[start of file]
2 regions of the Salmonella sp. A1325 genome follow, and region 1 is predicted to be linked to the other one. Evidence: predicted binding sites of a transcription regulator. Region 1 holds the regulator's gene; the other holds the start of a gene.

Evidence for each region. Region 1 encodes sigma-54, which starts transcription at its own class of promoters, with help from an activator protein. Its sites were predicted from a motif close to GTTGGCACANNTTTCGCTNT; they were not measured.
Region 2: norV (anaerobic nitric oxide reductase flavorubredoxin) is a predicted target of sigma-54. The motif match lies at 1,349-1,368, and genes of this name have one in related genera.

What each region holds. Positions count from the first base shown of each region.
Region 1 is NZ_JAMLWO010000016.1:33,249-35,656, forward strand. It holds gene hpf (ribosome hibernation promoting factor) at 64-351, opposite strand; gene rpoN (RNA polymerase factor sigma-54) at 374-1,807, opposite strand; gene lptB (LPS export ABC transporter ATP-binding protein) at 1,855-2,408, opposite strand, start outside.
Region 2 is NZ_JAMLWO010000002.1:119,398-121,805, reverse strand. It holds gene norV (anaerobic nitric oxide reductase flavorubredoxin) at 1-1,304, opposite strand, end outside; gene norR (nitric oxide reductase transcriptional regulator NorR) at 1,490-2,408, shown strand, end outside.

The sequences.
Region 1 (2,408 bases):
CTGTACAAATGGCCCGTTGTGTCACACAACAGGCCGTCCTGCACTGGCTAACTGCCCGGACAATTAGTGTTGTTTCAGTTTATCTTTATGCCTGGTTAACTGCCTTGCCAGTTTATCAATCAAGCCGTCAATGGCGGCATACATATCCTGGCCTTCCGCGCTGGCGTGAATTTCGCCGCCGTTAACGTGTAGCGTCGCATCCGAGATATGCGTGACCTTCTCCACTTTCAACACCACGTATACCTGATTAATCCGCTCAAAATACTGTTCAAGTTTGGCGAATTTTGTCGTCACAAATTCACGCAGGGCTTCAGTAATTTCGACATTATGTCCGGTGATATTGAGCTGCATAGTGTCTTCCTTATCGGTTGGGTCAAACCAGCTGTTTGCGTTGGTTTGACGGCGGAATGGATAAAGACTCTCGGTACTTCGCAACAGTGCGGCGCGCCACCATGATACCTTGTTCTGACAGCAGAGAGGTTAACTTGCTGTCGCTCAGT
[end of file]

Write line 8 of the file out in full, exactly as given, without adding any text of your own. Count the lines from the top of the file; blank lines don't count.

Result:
Region 1 (2,408 bases):